FAQs - Electronic Voting Machines (EVMs)

Q1. What is an Electronic Voting machine? In what way its functioning is different from the conventional system of voting?

Ans. An Electronic Voting Machine consists of two Units – a Control Unit and a Balloting Unit – joined by a five-meter cable. The Control Unit is with the Presiding Officer or a Polling Officer and the Balloting Unit is placed inside the voting compartment. Instead of issuing a ballot paper, the Polling Officer in-charge of the Control Unit will press the Ballot Button. This will enable the voter to cast his vote by pressing the blue button on the Balloting Unit against the candidate and symbol of his choice.

Q2. When was the EVM first introduced in elections?

Ans. EVMs manufactured in 1989-90 were used on experimental basis for the first time in 16 Assembly Constituencies in the States of Madhya Pradesh (5), Rajasthan (5) and NCT of Delhi (6) at the General Elections to the respective Legislative Assemblies held in November, 1998.

Q3. How can EVMs be used in areas where there is no electricity?

Ans. EVMs run on an ordinary 6 volt alkaline battery manufactured by Bharat Electronics Ltd., Bangalore and Electronic Corporation of India Ltd., Hyderabad. Therefore, even in areas with no power connections, EVMs can be used.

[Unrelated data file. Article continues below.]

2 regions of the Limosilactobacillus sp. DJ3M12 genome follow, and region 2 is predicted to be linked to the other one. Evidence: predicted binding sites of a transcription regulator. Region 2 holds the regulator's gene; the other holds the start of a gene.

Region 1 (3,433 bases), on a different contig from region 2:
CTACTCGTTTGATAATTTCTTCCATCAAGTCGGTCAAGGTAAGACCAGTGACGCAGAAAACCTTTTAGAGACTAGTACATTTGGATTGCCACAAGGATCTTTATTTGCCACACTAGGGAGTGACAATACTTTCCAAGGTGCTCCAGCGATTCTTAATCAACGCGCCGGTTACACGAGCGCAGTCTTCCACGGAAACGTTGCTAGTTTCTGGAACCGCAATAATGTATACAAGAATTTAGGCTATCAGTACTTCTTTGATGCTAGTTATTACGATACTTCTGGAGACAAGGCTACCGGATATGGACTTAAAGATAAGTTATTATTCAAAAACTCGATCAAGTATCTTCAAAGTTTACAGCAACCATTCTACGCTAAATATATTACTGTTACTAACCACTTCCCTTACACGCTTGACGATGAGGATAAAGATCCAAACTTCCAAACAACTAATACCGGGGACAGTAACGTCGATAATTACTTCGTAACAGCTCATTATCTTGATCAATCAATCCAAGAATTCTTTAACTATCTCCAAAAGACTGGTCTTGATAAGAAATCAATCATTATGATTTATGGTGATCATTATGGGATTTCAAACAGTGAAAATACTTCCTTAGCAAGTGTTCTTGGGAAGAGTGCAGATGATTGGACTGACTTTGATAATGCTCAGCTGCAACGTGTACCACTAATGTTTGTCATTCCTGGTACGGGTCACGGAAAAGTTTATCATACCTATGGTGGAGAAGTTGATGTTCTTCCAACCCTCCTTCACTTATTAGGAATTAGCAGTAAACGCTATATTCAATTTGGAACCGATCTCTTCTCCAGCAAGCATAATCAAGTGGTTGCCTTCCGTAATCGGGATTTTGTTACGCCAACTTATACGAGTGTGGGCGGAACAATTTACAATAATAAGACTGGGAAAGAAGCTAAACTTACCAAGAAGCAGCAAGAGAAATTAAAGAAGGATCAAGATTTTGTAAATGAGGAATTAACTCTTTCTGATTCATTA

Q4. What is the maximum number of votes which can be cast in EVMs?

Ans. EVMs can record a maximum of 3840 votes. As normally the total number of electors in a polling station will not exceed 1500, the capacity of EVMs is more than sufficient.

Q5. What is the maximum number of candidates which EVMs can cater to?

Ans. EVMs can cater to a maximum of 64 candidates. There is provision for 16 candidates in a Balloting Unit. If the total number of candidates exceeds 16, a second Balloting Unit can be linked parallel to the first Balloting Unit. Similarly, if the total number of candidates exceeds 32, a third Balloting Unit can be attached and if the total number of candidates exceeds 48, a fourth Balloting Unit can be attached to cater to a maximum of 64 candidates.

Q6. What will happen if the number of contesting candidates in a constituency goes beyond 64?